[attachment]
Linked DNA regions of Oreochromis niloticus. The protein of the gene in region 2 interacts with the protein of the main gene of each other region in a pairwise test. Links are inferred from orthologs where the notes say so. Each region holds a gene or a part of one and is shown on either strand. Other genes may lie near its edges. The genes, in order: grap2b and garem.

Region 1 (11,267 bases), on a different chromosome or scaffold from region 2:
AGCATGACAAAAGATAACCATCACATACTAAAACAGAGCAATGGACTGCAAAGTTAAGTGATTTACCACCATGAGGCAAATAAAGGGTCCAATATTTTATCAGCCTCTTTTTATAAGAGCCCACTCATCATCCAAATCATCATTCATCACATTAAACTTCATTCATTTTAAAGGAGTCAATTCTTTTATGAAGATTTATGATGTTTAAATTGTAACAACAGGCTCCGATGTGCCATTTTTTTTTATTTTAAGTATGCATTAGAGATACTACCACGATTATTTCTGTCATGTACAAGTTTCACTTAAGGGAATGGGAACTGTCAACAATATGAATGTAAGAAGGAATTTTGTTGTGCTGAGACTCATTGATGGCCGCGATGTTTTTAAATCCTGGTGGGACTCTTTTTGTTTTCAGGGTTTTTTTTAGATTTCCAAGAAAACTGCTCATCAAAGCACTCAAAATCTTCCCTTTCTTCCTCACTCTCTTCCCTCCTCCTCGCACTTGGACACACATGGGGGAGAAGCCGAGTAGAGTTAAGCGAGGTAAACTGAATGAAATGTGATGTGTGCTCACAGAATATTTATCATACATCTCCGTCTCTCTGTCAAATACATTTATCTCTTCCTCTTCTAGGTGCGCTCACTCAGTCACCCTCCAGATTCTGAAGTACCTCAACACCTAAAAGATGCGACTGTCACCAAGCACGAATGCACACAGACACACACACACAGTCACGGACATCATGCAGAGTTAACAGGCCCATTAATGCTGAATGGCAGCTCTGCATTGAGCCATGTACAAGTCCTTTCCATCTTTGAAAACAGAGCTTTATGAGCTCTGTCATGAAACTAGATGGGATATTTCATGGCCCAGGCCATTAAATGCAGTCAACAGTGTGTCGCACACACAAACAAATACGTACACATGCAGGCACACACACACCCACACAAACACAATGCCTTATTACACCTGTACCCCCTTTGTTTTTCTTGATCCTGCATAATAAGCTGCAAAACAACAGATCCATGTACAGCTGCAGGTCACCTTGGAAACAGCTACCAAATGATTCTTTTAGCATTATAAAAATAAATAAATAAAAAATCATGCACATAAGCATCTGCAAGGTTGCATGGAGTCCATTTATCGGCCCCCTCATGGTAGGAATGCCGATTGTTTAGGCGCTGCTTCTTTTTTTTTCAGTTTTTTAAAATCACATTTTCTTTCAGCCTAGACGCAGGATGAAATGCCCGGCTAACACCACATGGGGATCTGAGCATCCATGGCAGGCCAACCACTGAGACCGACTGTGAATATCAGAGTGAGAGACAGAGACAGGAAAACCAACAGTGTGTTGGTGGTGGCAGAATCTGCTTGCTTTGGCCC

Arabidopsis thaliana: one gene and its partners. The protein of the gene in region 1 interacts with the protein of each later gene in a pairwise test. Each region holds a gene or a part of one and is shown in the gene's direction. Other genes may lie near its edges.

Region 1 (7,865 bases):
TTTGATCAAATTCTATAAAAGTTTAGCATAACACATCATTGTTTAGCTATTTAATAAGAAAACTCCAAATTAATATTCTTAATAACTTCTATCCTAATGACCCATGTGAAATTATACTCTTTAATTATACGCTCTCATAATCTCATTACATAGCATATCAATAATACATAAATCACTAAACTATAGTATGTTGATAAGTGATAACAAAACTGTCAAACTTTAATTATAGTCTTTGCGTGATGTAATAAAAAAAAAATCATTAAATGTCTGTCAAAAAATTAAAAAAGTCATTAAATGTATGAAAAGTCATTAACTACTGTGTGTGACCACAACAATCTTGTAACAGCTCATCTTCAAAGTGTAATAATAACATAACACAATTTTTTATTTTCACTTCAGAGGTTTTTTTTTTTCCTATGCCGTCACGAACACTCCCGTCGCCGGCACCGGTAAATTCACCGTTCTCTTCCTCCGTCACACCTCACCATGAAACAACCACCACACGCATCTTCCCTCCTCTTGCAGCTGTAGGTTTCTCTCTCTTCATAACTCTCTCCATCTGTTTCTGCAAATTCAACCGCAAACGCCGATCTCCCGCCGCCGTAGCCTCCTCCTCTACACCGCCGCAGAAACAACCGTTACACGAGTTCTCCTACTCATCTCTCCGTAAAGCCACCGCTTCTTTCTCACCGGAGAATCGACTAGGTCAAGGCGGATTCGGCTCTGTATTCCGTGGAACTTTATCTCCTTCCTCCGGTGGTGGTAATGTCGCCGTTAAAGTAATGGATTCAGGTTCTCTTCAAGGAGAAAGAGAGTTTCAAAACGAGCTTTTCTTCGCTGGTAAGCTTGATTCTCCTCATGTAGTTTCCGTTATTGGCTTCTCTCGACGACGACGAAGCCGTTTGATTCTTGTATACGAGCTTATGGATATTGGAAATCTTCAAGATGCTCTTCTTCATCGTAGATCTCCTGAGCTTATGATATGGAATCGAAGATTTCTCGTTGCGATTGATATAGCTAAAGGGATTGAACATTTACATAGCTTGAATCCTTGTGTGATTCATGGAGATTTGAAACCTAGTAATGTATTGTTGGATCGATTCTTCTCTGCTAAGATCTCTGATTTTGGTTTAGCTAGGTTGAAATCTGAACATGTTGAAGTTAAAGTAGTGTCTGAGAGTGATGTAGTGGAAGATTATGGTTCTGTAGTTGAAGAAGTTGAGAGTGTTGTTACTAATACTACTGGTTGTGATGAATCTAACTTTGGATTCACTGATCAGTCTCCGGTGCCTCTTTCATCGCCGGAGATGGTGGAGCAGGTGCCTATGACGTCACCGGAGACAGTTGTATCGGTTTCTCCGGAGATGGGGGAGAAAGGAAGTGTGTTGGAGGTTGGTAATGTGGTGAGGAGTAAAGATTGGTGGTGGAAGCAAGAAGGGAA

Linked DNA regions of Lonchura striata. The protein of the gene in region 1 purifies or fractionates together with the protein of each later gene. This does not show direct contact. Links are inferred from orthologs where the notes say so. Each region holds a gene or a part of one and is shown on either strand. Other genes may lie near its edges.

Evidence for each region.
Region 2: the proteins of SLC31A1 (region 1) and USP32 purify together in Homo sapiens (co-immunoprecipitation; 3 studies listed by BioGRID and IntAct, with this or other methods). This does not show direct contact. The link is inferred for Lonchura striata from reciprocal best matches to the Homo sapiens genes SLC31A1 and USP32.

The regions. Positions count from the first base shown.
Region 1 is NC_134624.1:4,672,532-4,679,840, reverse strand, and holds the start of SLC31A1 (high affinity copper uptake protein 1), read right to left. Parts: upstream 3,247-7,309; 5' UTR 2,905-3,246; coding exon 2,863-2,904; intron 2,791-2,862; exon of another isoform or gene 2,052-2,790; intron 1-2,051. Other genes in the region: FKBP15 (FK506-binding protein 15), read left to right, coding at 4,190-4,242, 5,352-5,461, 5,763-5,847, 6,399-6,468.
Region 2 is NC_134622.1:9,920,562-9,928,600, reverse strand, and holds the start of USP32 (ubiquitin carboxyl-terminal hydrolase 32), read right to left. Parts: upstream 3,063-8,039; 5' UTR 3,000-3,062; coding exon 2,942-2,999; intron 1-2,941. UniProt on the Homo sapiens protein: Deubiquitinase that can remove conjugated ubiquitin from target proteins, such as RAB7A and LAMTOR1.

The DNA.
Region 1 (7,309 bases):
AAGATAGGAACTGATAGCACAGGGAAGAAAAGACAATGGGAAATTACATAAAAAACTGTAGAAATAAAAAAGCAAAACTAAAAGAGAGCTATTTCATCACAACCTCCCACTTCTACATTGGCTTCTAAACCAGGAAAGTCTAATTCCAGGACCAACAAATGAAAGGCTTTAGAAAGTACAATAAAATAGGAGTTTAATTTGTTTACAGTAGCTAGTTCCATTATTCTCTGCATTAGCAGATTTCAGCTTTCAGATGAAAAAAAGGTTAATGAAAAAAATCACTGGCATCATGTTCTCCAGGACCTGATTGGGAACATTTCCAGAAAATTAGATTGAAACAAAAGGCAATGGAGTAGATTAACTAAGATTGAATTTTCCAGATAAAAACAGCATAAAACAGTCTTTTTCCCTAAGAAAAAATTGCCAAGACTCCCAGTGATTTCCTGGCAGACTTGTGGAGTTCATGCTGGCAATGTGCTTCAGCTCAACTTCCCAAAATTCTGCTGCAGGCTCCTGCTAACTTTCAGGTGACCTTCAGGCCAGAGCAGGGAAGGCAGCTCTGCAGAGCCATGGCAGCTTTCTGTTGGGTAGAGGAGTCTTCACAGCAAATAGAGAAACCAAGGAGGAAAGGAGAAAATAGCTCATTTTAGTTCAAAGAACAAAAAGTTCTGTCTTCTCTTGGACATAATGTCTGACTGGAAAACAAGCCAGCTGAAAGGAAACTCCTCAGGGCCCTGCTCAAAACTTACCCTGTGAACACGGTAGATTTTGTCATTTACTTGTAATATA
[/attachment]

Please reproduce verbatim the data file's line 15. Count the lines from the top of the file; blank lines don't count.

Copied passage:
AAGATAGGAACTGATAGCACAGGGAAGAAAAGACAATGGGAAATTACATAAAAAACTGTAGAAATAAAAAAGCAAAACTAAAAGAGAGCTATTTCATCACAACCTCCCACTTCTACATTGGCTTCTAAACCAGGAAAGTCTAATTCCAGGACCAACAAATGAAAGGCTTTAGAAAGTACAATAAAATAGGAGTTTAATTTGTTTACAGTAGCTAGTTCCATTATTCTCTGCATTAGCAGATTTCAGCTTTCAGATGAAAAAAAGGTTAATGAAAAAAATCACTGGCATCATGTTCTCCAGGACCTGATTGGGAACATTTCCAGAAAATTAGATTGAAACAAAAGGCAATGGAGTAGATTAACTAAGATTGAATTTTCCAGATAAAAACAGCATAAAACAGTCTTTTTCCCTAAGAAAAAATTGCCAAGACTCCCAGTGATTTCCTGGCAGACTTGTGGAGTTCATGCTGGCAATGTGCTTCAGCTCAACTTCCCAAAATTCTGCTGCAGGCTCCTGCTAACTTTCAGGTGACCTTCAGGCCAGAGCAGGGAAGGCAGCTCTGCAGAGCCATGGCAGCTTTCTGTTGGGTAGAGGAGTCTTCACAGCAAATAGAGAAACCAAGGAGGAAAGGAGAAAATAGCTCATTTTAGTTCAAAGAACAAAAAGTTCTGTCTTCTCTTGGACATAATGTCTGACTGGAAAACAAGCCAGCTGAAAGGAAACTCCTCAGGGCCCTGCTCAAAACTTACCCTGTGAACACGGTAGATTTTGTCATTTACTTGTAATATA